As hygienists, we spend the majority of our day working in our patients' mouths. Our daily routine ranges from cooperative patients to difficult patients. We deal with this every 30 to 60 minutes of our eight-hour workday. Do we ever have difficulty with thoroughly scaling and polishing any of our patients? Of course we do. Are there patients who you prefer not to see again because you just can't seem to access the teeth due to limited opening, pursing/tensing of the lips and cheeks, not sitting still, etc.? I'm certain there are a few.
Although you get better at tackling these difficult situations over the years, there are probably still patients who you would rather not work on. But, for the most part, hygienists are successful at accomplishing the treatment they set out to provide. This is in sharp contrast to the day of a CNA.
Think about how challenging it must be to clean someone's denture and/or teeth after a meal or before bedtime when they are falling asleep and resisting care because they are so exhausted. Feeding, toileting, and transferring are duties CNAs become an expert at because they do it nonstop throughout the day. The same isn't true for oral care.
If we are going to be successful at having CNAs provide better oral care, we need to become their allies. Why would CNAs want to listen to us when we are constantly sending them nasty letters? We need to be professional. Collaborating with them will work much better than being condescending.
Who do you want caring for your teeth and gums when you get to the point in your life where you cannot care for them yourself? Would you prefer a CNA with limited knowledge and experience with oral care, or a CNA who has partnered with an RDH as a resource and who may actually be able to provide oral care services?
We should be collaboratively encouraging the patient, caregiver, and health-care team to do their best to remove the dentures at night and brush them thoroughly. We can also recommend a referral for a soft reline if the patient, care team, or we notice the dentures are too loose for the resident to chew properly.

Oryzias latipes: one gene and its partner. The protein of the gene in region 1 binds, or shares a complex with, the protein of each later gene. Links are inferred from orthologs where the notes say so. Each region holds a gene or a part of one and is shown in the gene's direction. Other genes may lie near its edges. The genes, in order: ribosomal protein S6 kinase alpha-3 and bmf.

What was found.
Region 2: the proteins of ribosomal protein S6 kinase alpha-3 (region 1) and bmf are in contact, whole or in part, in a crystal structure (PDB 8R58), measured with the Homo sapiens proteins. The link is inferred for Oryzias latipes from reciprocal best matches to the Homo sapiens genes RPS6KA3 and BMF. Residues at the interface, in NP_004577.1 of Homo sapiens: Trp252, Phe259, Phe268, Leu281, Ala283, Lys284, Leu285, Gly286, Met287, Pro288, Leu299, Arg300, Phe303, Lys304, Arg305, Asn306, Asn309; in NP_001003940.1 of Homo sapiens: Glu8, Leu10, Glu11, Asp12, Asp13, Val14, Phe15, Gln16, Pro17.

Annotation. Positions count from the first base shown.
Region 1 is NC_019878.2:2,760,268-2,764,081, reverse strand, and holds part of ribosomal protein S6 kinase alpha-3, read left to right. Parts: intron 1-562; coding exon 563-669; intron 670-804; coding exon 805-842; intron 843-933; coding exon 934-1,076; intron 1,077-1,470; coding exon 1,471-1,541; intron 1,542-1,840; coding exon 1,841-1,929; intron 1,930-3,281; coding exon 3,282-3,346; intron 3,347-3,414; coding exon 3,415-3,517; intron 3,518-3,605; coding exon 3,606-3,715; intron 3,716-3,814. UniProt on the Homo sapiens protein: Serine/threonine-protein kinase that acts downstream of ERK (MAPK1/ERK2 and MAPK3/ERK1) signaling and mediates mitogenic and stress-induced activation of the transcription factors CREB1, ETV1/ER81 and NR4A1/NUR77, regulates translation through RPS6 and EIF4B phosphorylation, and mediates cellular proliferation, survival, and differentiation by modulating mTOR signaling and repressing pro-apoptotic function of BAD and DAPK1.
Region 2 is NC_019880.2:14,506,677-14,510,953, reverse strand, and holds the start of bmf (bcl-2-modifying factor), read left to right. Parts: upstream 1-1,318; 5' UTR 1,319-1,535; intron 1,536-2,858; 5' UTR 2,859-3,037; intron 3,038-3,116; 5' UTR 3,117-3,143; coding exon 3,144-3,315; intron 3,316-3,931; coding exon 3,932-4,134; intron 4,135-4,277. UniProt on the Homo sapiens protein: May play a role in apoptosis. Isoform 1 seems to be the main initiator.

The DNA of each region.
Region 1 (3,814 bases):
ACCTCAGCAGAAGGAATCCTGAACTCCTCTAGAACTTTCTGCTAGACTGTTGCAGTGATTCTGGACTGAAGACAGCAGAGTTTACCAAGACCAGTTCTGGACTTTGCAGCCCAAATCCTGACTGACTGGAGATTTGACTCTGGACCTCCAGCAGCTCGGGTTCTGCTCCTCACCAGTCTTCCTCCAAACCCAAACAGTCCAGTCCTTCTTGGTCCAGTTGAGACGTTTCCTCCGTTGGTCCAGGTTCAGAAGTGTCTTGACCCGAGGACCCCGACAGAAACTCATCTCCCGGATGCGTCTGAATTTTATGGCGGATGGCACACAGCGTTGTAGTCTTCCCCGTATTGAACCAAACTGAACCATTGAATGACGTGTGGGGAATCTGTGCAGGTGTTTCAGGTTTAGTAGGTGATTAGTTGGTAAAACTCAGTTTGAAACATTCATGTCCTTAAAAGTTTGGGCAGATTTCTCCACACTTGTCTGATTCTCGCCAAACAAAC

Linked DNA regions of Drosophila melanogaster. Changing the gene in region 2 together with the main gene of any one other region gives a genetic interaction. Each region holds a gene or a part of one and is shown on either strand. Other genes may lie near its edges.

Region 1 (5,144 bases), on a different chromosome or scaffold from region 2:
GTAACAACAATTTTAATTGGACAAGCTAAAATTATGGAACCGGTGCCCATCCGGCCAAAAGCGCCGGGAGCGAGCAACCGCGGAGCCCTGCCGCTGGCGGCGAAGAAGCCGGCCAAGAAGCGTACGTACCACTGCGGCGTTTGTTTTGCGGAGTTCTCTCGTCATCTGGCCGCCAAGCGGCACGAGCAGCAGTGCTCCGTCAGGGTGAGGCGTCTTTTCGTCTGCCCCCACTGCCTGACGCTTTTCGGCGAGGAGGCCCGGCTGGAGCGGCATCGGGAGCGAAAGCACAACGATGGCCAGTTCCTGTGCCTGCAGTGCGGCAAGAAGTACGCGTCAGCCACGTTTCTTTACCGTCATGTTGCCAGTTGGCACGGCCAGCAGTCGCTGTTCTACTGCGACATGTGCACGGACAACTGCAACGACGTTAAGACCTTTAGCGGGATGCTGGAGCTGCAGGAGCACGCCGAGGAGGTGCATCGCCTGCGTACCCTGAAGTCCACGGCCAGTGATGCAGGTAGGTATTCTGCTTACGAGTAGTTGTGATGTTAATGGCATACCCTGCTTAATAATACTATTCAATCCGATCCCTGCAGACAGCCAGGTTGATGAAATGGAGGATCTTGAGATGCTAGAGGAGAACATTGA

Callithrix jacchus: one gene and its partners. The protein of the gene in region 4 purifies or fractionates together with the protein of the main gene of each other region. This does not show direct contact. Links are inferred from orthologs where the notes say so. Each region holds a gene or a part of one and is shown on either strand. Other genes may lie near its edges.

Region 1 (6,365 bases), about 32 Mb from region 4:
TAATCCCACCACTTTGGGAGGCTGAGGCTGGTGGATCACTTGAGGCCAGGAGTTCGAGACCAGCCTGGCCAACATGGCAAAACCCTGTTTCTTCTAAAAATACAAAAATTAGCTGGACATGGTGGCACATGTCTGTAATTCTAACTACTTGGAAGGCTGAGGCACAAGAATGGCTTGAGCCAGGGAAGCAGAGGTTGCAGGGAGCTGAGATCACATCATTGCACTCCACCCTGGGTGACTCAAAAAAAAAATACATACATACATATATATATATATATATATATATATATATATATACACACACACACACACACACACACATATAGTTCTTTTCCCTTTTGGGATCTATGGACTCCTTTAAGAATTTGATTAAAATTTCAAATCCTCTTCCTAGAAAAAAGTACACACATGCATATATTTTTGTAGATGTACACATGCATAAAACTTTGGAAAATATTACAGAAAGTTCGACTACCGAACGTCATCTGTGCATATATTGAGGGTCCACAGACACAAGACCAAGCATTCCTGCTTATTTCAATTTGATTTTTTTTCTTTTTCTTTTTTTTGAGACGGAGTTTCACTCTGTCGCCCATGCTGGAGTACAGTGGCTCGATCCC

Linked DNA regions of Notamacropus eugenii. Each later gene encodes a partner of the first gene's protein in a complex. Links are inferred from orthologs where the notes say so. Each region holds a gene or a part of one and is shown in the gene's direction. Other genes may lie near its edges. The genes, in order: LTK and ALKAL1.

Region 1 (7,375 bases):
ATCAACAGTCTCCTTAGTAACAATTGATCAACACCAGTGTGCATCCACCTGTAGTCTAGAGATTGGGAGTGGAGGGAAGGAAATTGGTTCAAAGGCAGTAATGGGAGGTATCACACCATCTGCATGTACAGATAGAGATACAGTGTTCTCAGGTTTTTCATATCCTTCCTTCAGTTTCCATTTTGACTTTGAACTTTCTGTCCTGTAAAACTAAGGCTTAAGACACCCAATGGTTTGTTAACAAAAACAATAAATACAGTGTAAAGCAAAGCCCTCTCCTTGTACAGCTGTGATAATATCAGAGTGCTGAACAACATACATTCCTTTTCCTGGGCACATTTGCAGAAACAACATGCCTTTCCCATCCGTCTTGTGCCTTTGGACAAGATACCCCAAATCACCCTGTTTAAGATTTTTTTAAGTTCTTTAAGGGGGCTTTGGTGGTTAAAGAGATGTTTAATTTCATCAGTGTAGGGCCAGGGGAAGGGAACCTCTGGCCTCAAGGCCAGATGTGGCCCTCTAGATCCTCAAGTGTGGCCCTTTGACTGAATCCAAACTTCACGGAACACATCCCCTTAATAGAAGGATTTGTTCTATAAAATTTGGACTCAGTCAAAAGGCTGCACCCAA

When the patient is in our office, it is our duty to inspect dentures and clean them to the standards of dental hygiene. If you see issues with denture care with one of your patients, then it's your duty as a hygienist to help the patient, or the patient's family, find ways to keep up with oral care. It is our duty to explain the risk of aspiration pneumonia, among many other respiratory illnesses, if someone isn't adequately brushing dentures and natural teeth.
An exciting service has been developed recently that provides a solution to this issue. HyLife, LLC, a group of dental hygienists who specialize in oral care services for dependent adults, provides weekly oral care for dependent adults. It is our responsibility as dental hygienists to inform patients and their caregivers about these available services to help keep them orally, and therefore systemically, healthy. RDH
Jennifer Rinker, CNA, RDH, BS, is a certified nursing assistant in a nursing home. She is also a clinical dental hygienist at a general dental practice in Wisconsin. She received her associate's degree in dental hygiene from Madison College in Madison, Wis., and her bachelor's degree in oral health promotion from O'Hehir University. She is an oral care specialist with HyLife, LLC, which allows her to take an active role in preventing dependent adults from "dying from dirty teeth." Email her at email@example.com.